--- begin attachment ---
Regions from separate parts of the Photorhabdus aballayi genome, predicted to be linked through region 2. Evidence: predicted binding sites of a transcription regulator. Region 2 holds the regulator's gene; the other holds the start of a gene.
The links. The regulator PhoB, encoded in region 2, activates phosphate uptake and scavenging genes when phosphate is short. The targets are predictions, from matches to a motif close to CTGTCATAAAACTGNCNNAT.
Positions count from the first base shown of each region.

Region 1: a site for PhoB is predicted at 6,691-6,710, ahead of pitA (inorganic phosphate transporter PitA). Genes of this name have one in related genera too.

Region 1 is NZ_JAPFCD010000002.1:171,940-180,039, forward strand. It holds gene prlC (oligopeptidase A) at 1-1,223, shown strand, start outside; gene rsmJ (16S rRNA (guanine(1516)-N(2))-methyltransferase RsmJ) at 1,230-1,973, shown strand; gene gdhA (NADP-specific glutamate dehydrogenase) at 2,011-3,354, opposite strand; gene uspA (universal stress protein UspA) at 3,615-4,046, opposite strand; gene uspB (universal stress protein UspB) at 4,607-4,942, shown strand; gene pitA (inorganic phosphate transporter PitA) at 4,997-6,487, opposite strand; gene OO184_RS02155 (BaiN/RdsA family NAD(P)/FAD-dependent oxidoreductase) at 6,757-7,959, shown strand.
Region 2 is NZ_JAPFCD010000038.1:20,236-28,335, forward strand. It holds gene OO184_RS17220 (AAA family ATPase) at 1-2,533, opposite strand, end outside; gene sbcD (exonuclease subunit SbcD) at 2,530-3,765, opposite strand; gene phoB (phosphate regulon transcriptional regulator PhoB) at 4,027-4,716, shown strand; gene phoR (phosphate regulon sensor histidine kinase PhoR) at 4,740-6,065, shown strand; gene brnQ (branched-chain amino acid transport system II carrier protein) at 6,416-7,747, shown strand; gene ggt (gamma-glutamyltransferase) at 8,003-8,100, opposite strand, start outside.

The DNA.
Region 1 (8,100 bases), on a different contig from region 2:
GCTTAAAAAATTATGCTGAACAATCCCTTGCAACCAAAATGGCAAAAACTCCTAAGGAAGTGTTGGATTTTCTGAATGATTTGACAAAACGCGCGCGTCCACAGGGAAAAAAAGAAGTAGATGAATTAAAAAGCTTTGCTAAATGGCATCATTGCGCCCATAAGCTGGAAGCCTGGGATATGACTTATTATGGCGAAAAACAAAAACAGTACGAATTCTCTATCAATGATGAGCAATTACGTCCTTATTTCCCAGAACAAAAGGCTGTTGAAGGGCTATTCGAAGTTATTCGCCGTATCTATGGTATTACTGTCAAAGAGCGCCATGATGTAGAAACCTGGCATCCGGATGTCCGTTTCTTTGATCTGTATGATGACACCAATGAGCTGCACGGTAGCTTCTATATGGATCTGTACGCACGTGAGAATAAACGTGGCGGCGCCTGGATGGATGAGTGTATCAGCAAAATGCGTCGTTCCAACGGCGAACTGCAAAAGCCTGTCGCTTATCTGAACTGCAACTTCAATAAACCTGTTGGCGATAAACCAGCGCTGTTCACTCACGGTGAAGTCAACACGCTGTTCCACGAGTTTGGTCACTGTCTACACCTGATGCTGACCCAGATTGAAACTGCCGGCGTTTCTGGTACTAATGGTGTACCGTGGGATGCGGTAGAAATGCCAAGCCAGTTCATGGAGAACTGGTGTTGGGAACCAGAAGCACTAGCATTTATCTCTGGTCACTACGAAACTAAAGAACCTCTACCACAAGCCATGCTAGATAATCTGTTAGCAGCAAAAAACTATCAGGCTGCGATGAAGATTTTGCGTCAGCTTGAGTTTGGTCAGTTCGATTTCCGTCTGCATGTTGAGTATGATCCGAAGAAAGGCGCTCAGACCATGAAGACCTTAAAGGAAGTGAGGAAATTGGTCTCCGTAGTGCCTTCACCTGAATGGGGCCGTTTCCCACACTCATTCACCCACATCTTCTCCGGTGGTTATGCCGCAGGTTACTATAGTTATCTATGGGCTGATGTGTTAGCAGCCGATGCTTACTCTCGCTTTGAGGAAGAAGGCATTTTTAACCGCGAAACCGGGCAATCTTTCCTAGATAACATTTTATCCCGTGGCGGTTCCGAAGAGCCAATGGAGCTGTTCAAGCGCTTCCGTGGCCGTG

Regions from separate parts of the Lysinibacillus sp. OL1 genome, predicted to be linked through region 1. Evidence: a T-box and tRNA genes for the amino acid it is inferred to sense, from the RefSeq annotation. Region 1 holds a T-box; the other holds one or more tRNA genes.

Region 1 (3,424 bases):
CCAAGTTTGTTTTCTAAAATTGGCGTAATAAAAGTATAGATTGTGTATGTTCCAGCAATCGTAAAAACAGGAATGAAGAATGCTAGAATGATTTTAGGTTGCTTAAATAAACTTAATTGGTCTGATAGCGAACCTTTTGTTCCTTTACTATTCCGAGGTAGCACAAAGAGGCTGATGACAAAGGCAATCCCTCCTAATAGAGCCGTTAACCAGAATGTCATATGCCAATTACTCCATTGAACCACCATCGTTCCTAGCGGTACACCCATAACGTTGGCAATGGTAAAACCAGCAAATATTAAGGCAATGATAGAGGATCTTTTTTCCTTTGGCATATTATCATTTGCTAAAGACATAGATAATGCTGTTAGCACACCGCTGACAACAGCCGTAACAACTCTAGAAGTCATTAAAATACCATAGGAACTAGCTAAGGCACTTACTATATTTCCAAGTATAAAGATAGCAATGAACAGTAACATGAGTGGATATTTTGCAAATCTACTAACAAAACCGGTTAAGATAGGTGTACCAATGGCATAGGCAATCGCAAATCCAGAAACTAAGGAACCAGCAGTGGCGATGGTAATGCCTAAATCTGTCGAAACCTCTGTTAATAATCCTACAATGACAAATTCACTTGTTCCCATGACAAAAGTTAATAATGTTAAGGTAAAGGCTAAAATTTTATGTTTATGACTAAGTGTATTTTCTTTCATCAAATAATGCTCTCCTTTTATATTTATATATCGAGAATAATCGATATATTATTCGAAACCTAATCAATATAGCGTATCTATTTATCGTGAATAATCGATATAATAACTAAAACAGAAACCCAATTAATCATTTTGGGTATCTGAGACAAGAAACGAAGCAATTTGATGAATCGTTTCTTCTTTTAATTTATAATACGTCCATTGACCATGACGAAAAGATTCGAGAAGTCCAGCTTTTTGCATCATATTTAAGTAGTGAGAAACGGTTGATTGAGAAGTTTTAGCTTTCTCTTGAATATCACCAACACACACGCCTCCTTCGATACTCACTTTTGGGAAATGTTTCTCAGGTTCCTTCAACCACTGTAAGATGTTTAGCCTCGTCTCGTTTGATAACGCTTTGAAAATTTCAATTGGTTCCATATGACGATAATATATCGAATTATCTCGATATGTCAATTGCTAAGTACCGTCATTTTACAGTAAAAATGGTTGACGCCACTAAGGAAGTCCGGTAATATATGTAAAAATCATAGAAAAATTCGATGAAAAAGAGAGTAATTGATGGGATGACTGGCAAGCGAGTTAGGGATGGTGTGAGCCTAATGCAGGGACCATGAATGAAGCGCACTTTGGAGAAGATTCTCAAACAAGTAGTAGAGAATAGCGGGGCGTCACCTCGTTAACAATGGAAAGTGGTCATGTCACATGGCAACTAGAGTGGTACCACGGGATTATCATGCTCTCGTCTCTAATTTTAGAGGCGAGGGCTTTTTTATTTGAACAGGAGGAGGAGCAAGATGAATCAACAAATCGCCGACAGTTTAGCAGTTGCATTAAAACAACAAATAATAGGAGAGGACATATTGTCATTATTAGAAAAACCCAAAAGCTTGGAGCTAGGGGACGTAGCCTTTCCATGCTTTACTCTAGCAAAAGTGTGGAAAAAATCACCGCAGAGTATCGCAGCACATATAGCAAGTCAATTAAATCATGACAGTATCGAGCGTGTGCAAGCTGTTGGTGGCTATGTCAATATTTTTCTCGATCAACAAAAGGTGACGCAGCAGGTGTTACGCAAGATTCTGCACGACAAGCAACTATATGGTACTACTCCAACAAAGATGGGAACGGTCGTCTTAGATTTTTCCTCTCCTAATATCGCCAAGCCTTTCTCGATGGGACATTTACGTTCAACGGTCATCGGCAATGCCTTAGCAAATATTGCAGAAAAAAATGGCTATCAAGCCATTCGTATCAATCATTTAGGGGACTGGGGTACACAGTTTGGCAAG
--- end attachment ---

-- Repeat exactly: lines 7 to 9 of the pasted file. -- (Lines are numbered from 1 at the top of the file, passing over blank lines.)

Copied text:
The DNA.
Region 1 (8,100 bases), on a different contig from region 2:
GCTTAAAAAATTATGCTGAACAATCCCTTGCAACCAAAATGGCAAAAACTCCTAAGGAAGTGTTGGATTTTCTGAATGATTTGACAAAACGCGCGCGTCCACAGGGAAAAAAAGAAGTAGATGAATTAAAAAGCTTTGCTAAATGGCATCATTGCGCCCATAAGCTGGAAGCCTGGGATATGACTTATTATGGCGAAAAACAAAAACAGTACGAATTCTCTATCAATGATGAGCAATTACGTCCTTATTTCCCAGAACAAAAGGCTGTTGAAGGGCTATTCGAAGTTATTCGCCGTATCTATGGTATTACTGTCAAAGAGCGCCATGATGTAGAAACCTGGCATCCGGATGTCCGTTTCTTTGATCTGTATGATGACACCAATGAGCTGCACGGTAGCTTCTATATGGATCTGTACGCACGTGAGAATAAACGTGGCGGCGCCTGGATGGATGAGTGTATCAGCAAAATGCGTCGTTCCAACGGCGAACTGCAAAAGCCTGTCGCTTATCTGAACTGCAACTTCAATAAACCTGTTGGCGATAAACCAGCGCTGTTCACTCACGGTGAAGTCAACACGCTGTTCCACGAGTTTGGTCACTGTCTACACCTGATGCTGACCCAGATTGAAACTGCCGGCGTTTCTGGTACTAATGGTGTACCGTGGGATGCGGTAGAAATGCCAAGCCAGTTCATGGAGAACTGGTGTTGGGAACCAGAAGCACTAGCATTTATCTCTGGTCACTACGAAACTAAAGAACCTCTACCACAAGCCATGCTAGATAATCTGTTAGCAGCAAAAAACTATCAGGCTGCGATGAAGATTTTGCGTCAGCTTGAGTTTGGTCAGTTCGATTTCCGTCTGCATGTTGAGTATGATCCGAAGAAAGGCGCTCAGACCATGAAGACCTTAAAGGAAGTGAGGAAATTGGTCTCCGTAGTGCCTTCACCTGAATGGGGCCGTTTCCCACACTCATTCACCCACATCTTCTCCGGTGGTTATGCCGCAGGTTACTATAGTTATCTATGGGCTGATGTGTTAGCAGCCGATGCTTACTCTCGCTTTGAGGAAGAAGGCATTTTTAACCGCGAAACCGGGCAATCTTTCCTAGATAACATTTTATCCCGTGGCGGTTCCGAAGAGCCAATGGAGCTGTTCAAGCGCTTCCGTGGCCGTG